Stats & Trends
Jack Danahy
Sep 2015

The Need for Speed: Stats Show Attackers Are Getting Faster and Security Teams Can’t Keep Up

Photo by Source

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Companies are increasingly aware that attackers are operating at a speed that they just cannot match, and even the largest businesses are falling further and further behind. The stats below show how little time it takes for a system to become compromised, how quickly that attack spreads, and then how painfully long it can take to identify, respond to, and remediate a breach.

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Security Response Times Are Stuck in Neutral While Attackers Sprint Ahead

The timeline presented in Verizon’s 2015 Data Breach Investigations Report (the source for the majority of these stats) is a startling one. Not only do phishing campaigns tend to claim their first victims in short order, they can then spread throughout an organization in a matter of minutes — far faster than security teams can realistically expect to detect and react to them.

  • 82 seconds: the median time it takes for a phishing campaign message to get its first click
  • 60% of phishing attacks are able to compromise an organization within minutes
  • 50% of phishing victims open emails and click on links within the first hour 
  • 1 hour: 40% of phishing attacks spread to a second organization
  • 24 hours: 75% of phishing attacks have spread from Victim 0 to Victim 1 


According to the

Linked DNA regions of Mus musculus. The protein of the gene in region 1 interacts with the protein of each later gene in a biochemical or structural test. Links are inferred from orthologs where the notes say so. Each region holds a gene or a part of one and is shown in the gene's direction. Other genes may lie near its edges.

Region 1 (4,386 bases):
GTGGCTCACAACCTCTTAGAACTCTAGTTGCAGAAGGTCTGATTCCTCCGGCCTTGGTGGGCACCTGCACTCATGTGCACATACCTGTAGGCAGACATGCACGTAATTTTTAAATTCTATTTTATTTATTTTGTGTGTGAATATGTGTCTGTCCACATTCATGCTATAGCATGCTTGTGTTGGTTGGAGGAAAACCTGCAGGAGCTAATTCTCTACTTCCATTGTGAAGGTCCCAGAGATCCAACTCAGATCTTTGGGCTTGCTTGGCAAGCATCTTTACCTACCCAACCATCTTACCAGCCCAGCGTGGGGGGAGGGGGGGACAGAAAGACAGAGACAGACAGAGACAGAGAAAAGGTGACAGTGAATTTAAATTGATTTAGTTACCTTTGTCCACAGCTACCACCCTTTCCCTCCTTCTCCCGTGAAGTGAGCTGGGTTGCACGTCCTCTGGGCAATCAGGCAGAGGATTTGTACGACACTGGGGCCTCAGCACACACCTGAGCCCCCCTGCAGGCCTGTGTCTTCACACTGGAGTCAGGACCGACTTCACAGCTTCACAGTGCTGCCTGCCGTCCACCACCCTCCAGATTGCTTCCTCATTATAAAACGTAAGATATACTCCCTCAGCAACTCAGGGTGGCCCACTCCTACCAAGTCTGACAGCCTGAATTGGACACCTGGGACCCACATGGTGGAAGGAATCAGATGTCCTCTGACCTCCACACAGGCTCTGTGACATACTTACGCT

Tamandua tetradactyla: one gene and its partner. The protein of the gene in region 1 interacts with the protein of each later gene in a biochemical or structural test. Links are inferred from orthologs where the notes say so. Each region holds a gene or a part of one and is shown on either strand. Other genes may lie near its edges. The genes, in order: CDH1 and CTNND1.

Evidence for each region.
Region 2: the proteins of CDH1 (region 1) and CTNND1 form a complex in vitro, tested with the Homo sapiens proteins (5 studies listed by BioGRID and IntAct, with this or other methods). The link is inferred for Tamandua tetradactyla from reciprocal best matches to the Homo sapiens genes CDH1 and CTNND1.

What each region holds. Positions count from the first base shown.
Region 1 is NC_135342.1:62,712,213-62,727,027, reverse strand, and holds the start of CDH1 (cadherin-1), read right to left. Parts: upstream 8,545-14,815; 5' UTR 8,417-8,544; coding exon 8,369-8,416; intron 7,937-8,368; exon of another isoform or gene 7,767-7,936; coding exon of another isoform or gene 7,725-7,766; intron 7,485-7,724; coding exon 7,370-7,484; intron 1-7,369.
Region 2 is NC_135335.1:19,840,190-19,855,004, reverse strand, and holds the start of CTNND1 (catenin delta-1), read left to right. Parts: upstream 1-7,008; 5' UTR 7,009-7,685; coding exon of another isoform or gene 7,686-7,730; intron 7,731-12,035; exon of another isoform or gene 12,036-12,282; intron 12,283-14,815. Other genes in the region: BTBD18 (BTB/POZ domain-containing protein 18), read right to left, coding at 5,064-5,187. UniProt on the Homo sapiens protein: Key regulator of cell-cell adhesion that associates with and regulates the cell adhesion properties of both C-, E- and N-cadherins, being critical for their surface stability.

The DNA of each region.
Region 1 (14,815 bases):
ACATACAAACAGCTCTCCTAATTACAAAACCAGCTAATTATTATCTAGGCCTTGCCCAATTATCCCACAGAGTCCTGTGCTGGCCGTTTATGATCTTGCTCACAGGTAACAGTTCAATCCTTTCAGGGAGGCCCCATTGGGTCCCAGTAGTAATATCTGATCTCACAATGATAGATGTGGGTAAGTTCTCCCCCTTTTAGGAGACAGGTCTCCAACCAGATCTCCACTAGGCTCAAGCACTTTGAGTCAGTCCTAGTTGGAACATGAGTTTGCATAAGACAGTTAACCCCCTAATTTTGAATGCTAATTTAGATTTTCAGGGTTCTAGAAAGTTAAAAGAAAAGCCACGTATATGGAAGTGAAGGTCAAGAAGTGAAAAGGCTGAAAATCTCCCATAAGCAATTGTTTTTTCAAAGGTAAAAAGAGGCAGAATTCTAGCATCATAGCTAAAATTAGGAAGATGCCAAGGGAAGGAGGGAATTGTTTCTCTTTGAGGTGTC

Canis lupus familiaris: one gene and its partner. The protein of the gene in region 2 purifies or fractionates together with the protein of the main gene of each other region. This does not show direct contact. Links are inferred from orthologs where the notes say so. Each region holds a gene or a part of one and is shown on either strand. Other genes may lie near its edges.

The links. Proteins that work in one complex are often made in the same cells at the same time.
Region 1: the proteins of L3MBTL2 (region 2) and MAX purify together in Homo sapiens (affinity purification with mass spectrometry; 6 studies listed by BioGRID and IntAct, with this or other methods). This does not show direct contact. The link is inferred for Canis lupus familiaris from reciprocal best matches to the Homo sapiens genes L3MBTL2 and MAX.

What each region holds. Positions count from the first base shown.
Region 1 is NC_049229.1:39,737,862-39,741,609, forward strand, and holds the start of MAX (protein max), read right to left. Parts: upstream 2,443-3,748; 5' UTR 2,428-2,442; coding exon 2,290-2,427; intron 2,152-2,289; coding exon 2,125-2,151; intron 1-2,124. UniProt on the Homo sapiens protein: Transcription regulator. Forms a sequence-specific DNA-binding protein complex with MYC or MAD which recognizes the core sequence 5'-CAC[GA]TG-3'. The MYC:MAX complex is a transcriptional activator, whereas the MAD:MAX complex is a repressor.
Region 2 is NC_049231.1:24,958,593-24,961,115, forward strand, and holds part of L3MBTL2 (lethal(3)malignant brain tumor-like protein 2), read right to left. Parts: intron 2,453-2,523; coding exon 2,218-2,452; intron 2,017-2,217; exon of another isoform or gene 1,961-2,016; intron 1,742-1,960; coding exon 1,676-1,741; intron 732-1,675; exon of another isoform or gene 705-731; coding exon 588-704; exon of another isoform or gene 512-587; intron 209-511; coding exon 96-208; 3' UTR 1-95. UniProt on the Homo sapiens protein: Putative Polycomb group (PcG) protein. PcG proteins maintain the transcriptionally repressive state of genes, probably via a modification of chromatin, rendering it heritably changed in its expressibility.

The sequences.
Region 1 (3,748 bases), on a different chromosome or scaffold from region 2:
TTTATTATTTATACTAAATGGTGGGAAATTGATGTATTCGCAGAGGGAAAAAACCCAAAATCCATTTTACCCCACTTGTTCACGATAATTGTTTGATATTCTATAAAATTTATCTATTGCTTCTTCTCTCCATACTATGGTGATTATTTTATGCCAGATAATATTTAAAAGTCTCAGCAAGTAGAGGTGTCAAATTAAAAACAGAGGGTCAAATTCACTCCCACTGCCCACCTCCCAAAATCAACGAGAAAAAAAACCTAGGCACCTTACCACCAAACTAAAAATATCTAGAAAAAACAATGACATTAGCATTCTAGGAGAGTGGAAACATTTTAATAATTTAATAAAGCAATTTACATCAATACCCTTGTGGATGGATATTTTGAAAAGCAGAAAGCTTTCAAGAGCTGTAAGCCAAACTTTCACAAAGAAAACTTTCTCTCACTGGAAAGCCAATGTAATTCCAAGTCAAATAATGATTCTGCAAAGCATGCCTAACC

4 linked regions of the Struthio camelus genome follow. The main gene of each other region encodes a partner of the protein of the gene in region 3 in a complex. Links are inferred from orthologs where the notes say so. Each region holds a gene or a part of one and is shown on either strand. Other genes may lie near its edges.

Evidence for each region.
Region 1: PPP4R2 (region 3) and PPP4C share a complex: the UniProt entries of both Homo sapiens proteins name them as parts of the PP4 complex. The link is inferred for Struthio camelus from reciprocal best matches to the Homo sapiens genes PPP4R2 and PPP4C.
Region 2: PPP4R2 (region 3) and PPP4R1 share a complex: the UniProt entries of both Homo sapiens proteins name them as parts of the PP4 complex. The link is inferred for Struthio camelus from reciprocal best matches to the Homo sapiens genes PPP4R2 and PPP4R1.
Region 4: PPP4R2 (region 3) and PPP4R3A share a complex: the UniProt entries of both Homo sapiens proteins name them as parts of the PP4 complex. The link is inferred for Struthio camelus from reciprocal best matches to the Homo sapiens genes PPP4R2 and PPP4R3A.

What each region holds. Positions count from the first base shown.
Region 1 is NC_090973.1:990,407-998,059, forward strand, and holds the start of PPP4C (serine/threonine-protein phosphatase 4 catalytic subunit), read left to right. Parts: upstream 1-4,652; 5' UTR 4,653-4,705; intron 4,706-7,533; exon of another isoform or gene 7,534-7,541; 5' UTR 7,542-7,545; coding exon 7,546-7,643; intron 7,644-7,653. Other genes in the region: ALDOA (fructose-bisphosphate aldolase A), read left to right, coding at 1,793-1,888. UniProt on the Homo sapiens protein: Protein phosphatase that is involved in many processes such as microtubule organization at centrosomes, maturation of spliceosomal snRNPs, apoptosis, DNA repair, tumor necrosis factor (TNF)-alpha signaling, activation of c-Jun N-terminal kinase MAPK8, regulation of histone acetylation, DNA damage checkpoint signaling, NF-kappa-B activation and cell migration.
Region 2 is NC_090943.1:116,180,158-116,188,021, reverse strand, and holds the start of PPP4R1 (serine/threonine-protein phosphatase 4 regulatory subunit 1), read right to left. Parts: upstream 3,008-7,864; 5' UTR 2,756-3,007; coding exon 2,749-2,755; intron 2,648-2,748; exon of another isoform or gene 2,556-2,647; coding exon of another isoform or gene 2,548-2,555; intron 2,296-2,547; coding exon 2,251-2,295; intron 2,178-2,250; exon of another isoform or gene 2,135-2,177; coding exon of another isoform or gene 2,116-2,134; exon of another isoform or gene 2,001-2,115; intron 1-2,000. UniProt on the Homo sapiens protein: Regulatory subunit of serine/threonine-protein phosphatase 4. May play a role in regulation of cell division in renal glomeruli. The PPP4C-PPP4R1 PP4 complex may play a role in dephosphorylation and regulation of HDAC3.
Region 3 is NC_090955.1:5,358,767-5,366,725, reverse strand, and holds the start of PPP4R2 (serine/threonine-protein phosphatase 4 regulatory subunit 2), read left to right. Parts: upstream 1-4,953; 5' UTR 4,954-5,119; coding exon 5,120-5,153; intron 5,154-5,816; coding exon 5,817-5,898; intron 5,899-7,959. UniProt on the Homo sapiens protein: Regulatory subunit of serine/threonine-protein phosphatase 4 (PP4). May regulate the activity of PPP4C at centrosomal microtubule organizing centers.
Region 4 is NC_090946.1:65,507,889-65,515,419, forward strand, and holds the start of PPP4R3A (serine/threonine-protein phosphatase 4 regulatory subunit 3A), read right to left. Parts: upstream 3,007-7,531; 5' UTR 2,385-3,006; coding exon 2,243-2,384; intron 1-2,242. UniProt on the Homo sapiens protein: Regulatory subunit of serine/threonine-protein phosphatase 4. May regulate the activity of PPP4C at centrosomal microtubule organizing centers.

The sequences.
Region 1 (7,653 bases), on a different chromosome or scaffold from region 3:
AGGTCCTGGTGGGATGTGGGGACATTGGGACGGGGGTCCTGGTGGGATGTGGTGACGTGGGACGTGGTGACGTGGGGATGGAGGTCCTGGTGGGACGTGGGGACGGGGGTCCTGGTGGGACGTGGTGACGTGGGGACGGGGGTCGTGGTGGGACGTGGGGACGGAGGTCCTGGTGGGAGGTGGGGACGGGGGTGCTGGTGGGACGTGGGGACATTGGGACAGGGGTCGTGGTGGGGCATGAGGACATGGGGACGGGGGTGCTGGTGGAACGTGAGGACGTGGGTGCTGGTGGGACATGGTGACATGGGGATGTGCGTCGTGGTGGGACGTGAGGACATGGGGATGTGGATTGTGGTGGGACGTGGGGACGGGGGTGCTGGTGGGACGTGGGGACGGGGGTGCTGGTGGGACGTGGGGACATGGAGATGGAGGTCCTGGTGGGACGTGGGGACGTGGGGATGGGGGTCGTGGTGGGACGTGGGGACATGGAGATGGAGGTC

2015 (ISC)2 Global Information Security Workforce Study, less than half of security professionals believe their organizations have improved their readiness to prepare for, discover, and recover from a security breach last year. This may well be reflected in the most recent Mandiant M-Trends report from FireEye, which showed that less than a third of all breaches were discovered by these internal resources, leaving 69% found by outside sources.

In short, we’re just not quick enough to stop these attacks soon enough. Meanwhile, attackers continue to adapt, innovate, and streamline their techniques, and the gap only widens.

Case in Point: The Excellus BlueCross/BlueShield Breach

Last week, I wrote about the Excellus BlueCross/BlueShield breach, which exposed 10.5 million records. That may sound like a lot (and it is), but the real eye-popping figure is how much time the attackers had to work with before the compromise was detected.

In the Excellus case, the compromise started on December 23, 2013, and wasn’t discovered until August 5, 2015. That’s 590 days. And as other prominent breaches have shown, attackers need far less time than that to do damage.

  • The Office of Personnel Management lost 21 million detailed personnel records in in 182 days.
  • Anthem lost 80 million records in 48 days.
  • Target lost 40 million credit and debit cards in 33 days.
  • For those of you keeping track, the average is a loss of about 178K records per day (tweet this).


Much of this delay is caused by the difficulties in identifying these attacks and breaches, but some of this lag is caused by a lack of available protection. As an example, last year saw an all-time high of 24 discovered zero-day vulnerabilities (new vulnerabilities for which there is no existing history or patch). According to Symantec’s
Internet Security Threat Report, attackers moved in to exploit these vulnerabilities much faster than vendors could create and roll out patches.